Thursday, 8 November 2012

Why we should all listen to Weber more!

Whilst I have always loved the Weber piano Sonatas it is only now that I have added the Ab Sonata to my repertoire (previously I had only performed no. 4). This music has preoccupied my imagination in the most infectious way. I wouldn’t be alone in saying that it has, like many of his cousin by marriage, Mozart’s works, intimations of the angelic (Chopin likened this Sonata to an angel passing over the sky).

It seems to me that Weber’s importance as more than just a formative influence on Wagner’s stage dramas is ignored. A passing resemblance between the openings of the Sonata and of Das Rhiengold notwithstanding, there are other more profound links between the styles of these first generation and last generation German romantics. A subject for a book, not a blog!

1816, the date of composition of the Ab sonata is startling. It isn’t so much that the music seems not to belong to its time, because it does; more that music written a long way after could easily be mistaken to be earlier influences on it! The partly self-taught Weber developed a personal style of piano writing that was beefier than any of his contemporaries (ie, Dussek, Hummel). His piano music demands a full blooded legato in the passages that is at odds with the fleet delicacy needed in the likes of Hummel et al, and his gigantic hand-span make him into a kind of hundred year earlier Rachmaninoff in terms of muscular piano technique. This is a far from inappropriate parallel when we consider that Weber was Adolf von Henselt’s idol and as Richard Beattie Davis has pointed out, Henselt’s effect on all of the romantic Russians simply cannot be overstated. The importance of Recitativo in his Operas seems to suggest that a declamatory style of performance is frequently appropriate, especially in slow movements. For any pianist who has played both Weber and late Schubert, the silken yarns of influence that run from Haydn through to Bruckner and Wagner can be easily felt.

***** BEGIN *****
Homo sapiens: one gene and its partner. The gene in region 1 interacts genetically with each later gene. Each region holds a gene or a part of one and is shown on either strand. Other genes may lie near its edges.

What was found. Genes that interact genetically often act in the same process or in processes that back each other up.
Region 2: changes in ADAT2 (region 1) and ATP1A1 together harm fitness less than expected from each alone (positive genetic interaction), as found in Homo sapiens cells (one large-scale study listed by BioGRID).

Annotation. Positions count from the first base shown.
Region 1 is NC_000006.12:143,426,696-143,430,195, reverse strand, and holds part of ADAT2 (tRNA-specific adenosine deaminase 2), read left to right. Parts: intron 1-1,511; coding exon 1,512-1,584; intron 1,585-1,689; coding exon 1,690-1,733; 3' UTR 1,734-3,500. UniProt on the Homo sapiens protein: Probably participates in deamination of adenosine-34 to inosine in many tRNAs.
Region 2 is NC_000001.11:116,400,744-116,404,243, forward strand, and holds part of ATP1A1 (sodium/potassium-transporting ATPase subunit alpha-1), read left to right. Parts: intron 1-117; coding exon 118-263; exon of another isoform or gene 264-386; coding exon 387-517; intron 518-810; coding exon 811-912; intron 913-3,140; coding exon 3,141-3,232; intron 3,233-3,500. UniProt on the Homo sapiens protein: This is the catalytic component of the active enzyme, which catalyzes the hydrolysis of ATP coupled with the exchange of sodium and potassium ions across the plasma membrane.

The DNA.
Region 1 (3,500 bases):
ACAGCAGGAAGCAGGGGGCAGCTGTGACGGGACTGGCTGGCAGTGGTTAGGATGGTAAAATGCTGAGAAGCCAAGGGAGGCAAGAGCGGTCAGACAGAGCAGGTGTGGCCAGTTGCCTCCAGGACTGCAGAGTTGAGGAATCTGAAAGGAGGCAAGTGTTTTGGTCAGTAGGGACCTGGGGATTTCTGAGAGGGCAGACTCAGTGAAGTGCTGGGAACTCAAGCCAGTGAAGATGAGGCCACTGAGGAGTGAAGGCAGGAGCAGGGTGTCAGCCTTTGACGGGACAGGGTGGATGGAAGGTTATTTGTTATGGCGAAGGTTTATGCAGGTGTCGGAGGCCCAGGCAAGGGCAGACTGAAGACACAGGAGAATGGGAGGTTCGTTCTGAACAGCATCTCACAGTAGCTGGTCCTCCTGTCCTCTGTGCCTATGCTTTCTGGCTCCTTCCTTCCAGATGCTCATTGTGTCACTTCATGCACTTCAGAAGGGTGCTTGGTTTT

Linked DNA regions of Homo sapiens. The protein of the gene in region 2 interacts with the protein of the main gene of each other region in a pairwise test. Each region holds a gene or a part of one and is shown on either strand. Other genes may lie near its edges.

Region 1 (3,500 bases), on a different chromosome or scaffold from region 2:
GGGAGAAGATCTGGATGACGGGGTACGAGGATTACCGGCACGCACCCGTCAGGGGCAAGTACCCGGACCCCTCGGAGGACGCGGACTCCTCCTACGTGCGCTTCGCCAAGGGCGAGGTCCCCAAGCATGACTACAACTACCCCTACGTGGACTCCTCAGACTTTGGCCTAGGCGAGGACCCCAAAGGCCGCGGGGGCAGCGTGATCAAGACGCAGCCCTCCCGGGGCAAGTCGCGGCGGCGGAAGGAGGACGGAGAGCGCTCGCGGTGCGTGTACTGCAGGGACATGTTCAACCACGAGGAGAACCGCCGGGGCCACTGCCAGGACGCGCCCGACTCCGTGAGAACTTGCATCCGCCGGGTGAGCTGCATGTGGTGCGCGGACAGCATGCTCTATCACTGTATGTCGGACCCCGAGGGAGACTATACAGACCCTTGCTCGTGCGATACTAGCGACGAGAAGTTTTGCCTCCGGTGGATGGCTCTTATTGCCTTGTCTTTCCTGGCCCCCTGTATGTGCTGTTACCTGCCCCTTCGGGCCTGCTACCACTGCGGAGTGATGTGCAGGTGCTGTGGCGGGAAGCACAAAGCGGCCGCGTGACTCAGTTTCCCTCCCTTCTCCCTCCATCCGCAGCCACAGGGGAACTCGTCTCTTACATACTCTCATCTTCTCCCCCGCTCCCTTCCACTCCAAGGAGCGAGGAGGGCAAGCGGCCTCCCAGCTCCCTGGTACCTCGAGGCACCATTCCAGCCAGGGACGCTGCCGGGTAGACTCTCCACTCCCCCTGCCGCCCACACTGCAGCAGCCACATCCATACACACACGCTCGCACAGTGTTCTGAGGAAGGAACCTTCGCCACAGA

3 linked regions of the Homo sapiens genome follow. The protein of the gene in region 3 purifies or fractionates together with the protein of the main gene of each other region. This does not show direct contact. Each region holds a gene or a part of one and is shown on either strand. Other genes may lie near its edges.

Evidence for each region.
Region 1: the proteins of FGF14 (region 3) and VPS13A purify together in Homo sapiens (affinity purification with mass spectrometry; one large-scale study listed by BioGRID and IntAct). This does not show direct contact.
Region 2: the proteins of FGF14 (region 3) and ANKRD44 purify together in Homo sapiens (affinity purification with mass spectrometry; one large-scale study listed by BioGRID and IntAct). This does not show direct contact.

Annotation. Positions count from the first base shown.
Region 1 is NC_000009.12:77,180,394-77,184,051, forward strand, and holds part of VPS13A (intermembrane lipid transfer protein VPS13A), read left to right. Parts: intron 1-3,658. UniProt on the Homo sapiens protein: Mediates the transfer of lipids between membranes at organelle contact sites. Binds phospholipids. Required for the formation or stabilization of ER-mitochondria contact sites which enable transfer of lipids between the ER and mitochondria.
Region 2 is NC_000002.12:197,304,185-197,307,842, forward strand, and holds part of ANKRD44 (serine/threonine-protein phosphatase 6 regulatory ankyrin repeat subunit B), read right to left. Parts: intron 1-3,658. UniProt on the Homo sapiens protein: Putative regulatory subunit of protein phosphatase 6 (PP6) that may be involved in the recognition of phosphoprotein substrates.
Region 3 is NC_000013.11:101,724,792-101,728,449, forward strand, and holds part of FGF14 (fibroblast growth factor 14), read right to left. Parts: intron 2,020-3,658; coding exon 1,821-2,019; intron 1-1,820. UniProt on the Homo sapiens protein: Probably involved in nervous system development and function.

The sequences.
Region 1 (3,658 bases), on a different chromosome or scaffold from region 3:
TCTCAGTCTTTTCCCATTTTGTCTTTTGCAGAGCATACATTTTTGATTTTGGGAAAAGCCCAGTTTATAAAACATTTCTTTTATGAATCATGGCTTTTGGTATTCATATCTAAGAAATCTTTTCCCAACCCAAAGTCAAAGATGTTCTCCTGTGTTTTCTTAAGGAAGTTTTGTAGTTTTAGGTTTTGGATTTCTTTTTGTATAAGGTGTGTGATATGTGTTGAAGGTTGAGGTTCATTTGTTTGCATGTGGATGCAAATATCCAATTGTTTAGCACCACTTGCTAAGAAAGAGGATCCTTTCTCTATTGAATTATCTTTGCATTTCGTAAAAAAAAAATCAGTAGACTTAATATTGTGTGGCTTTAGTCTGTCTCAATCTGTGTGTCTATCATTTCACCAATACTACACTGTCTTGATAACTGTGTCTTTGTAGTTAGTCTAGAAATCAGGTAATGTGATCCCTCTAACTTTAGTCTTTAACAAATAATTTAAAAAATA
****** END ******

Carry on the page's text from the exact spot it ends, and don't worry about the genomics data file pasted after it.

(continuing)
His sheer originality is borne out by the fact that his works generally don’t sound dated alongside the composers whom he most obviously influenced (Schubert, Henselt, Schumann). As we can see, Chopin held him in high regard, Liszt performed, arranged and even directly quoted him (see the ‘Dante’ sonata in relation to the finale of the Ab sonata) and I wonder if the first movement of the sonata (a barcarolle in sonata form) is the source from which Chopin’s Barcarolle flows so gracefully?

I’m performing the Ab Sonata for the first time next weekend at the Lamberhurst Music Festival alongside Chopin’s Op 25 Etudes and can’t wait! I’ve a feeling this Sonata will become a trusted and valued travel companion!